Orlando Magic Shooting Month: 5 Magic 3-point shooters before their times

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Hedo Turkoglu, Rashard Lewis, Orlando Magic
Hedo Turkoglu and Rashard Lewis proved to be a perfect pair to lift the Orlando Magic to the 2009 Finals. (Photo by Chris Graythen/Getty Images) /

5 Orlando Magic shooters before their times

Hedo Turkoglu

The revolution that was the 2009 Orlando Magic deserves a much longer post during this month celebrating shooting. They changed the league in many ways — and even forced their opponent in the NBA Finals to embrace the change that was coming to the league to beat them.

There were a lot of things the Magic did that were so far ahead of their times.

The accident that turned Rashard Lewis from a post-up small forward to a stretch-4 is a story that should be told and retold — Lewis signed specifically not to play power forward but after Dwight Howard broke Tony Battie’s collarbone, Stan Van Gundy and his staff asked Lewis to move up a spot and he accepted. That change was probably happening anyway, but it was truly revolutionary with what Van Gundy was trying to do.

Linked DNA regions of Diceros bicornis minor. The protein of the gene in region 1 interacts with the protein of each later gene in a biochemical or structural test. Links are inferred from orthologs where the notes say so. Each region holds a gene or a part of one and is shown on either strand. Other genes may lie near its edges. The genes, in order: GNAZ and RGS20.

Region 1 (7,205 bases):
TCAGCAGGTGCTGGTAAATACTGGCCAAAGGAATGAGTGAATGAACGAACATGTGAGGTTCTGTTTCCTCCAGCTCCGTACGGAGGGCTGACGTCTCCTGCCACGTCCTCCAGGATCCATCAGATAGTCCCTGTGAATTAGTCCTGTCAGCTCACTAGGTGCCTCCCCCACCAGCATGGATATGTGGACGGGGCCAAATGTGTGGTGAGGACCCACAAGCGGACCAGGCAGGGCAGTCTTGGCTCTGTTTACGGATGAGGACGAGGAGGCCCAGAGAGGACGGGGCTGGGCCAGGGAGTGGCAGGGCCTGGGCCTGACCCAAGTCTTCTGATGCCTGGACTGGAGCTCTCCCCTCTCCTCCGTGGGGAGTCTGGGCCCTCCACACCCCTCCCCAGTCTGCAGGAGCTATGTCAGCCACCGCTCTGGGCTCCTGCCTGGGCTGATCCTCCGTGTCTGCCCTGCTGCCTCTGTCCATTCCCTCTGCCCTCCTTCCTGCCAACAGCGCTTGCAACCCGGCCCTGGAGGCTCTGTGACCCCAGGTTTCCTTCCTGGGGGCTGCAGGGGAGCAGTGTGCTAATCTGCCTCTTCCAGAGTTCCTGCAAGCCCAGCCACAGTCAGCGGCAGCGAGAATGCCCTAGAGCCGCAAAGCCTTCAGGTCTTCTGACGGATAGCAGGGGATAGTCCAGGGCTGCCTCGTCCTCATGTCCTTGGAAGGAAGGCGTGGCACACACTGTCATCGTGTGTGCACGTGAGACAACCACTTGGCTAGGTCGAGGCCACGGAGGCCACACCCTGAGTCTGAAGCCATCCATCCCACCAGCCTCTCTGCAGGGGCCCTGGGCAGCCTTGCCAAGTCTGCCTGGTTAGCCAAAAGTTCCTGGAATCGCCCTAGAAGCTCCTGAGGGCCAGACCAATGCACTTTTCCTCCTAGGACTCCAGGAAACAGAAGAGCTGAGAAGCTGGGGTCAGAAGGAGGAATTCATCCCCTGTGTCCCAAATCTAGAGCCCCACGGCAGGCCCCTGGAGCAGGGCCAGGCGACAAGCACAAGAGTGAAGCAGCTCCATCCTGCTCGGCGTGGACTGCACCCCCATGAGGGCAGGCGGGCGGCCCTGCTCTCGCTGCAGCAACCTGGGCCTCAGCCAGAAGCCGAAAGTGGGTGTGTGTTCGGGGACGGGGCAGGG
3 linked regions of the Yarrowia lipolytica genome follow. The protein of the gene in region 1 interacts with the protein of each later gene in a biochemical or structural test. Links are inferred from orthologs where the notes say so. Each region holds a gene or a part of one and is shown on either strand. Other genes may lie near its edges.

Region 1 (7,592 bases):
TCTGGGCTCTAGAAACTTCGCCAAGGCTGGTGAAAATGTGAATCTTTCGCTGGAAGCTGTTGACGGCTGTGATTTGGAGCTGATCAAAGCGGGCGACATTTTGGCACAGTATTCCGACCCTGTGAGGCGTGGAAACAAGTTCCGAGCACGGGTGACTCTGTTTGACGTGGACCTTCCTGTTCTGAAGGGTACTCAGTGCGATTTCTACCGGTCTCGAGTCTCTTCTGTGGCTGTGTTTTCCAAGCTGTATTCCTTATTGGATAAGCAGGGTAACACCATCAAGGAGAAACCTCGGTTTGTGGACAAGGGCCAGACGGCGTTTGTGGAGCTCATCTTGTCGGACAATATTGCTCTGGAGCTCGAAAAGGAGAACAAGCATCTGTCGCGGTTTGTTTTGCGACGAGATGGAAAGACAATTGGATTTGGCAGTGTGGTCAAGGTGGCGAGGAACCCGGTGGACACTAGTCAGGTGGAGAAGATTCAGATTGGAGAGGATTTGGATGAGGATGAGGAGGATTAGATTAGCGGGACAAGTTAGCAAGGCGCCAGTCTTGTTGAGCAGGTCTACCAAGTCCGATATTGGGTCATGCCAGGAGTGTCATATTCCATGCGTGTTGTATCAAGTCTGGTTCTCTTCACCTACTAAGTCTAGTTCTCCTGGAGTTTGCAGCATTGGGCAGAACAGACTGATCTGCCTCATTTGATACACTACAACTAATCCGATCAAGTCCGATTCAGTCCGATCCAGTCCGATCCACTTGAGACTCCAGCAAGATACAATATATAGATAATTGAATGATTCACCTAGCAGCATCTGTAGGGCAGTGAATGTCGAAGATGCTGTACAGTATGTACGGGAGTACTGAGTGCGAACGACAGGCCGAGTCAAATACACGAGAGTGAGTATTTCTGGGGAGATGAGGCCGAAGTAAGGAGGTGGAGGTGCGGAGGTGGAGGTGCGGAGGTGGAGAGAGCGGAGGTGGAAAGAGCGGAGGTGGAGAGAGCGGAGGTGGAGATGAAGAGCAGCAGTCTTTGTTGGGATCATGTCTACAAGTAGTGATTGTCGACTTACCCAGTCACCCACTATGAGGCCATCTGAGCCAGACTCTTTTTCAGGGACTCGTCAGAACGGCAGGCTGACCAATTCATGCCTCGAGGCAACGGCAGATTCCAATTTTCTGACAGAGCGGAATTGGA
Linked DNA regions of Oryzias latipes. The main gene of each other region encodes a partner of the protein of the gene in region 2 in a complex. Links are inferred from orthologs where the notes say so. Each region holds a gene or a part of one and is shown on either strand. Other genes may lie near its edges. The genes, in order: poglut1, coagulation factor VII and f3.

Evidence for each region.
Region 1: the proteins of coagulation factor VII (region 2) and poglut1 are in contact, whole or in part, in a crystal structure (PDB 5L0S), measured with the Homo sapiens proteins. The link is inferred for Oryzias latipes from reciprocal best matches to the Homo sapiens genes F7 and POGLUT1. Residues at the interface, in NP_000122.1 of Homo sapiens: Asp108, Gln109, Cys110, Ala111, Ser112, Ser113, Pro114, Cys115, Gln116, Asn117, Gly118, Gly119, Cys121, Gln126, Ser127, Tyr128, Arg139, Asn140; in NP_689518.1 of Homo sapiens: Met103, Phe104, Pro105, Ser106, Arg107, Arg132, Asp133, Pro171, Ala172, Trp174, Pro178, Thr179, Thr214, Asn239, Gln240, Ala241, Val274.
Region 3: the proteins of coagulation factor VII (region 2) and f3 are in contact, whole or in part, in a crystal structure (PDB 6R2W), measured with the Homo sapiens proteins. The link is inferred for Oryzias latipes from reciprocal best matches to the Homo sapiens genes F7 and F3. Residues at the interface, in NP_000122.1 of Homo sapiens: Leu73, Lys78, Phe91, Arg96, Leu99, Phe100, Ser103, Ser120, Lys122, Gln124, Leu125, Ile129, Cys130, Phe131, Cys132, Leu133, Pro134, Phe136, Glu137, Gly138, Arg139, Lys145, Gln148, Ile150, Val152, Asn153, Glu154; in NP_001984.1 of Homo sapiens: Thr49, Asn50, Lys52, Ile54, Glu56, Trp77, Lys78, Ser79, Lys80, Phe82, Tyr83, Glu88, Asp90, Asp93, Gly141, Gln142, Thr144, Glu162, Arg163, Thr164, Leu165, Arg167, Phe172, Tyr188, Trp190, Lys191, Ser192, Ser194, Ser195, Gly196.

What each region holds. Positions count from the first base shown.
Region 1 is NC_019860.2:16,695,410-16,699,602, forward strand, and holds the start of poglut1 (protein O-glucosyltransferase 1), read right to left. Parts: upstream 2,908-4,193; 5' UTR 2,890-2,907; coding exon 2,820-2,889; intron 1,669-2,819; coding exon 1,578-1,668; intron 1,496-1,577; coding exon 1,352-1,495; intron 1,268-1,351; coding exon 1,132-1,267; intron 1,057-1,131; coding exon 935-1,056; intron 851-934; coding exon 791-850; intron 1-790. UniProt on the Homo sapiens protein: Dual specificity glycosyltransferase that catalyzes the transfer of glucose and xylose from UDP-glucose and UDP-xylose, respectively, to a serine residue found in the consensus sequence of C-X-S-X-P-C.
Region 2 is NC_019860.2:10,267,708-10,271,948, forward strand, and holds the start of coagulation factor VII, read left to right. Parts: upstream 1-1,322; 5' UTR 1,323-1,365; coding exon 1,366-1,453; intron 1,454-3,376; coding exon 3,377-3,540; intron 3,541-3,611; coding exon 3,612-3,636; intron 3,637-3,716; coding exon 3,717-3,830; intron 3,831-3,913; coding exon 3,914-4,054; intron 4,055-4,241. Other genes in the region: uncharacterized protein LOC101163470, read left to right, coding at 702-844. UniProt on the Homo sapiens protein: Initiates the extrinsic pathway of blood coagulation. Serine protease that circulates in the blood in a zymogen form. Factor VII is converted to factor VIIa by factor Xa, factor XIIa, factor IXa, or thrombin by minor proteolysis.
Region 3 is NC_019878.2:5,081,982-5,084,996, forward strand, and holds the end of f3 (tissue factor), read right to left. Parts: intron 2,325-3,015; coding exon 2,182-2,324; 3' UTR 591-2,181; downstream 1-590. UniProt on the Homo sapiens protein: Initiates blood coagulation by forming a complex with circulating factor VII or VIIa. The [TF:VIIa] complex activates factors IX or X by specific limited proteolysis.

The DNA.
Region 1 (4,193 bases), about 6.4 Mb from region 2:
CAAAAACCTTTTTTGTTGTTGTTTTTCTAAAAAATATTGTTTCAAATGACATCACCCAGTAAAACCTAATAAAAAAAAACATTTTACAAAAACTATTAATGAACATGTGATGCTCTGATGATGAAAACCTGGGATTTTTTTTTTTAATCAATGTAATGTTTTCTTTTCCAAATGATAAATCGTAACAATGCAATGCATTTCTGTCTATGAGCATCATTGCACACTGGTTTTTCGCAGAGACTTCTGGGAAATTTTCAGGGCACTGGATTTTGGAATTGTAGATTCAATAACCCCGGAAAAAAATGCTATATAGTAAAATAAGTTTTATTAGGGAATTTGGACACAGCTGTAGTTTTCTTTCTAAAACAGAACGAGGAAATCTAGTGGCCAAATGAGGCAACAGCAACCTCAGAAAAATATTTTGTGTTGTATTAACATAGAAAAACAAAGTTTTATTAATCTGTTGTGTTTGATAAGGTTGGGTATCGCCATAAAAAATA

That story deserves its own post. But Van Gundy was also revolutionizing things in another way.

He was going to make Hedo Turkoglu one of his main playmakers, a trust that Turkoglu never got with any other team or coach before him. There had been other 6-foot-10 point forwards before — Magic Johnson the most notable of them. But teams did not really let their big forwards handle the ball.

Not to this extent.

Add in Turkoglu’s 3-point shooting and this was something the league did not know how to handle. It could easily be argued that Orlando’s trust in Turkoglu was the matchup nightmare that helped the team reach the 2009 Finals and break other teams’ defenses.

The fact Hedo Turkoglu was adept at the pick and roll with the best roll-man center in the league in Dwight Howard, was a capable passer out of that pick and roll and could step out and hit 3-pointers, just changed everything.

Turkoglu finished his seven years in Orlando shooting 37.9-percent from beyond the arc. The 2009 season was actually his worst 3-point shooting season with his first sting in Orlando at 35.9-percent.

Turkoglu was just a weapon that was hinted at around the league at the time, but nobody really used it.

The Magic’s success in 2009 changed how the league began to think about players less as positions and more as skill sets. Turkoglu changed that perception.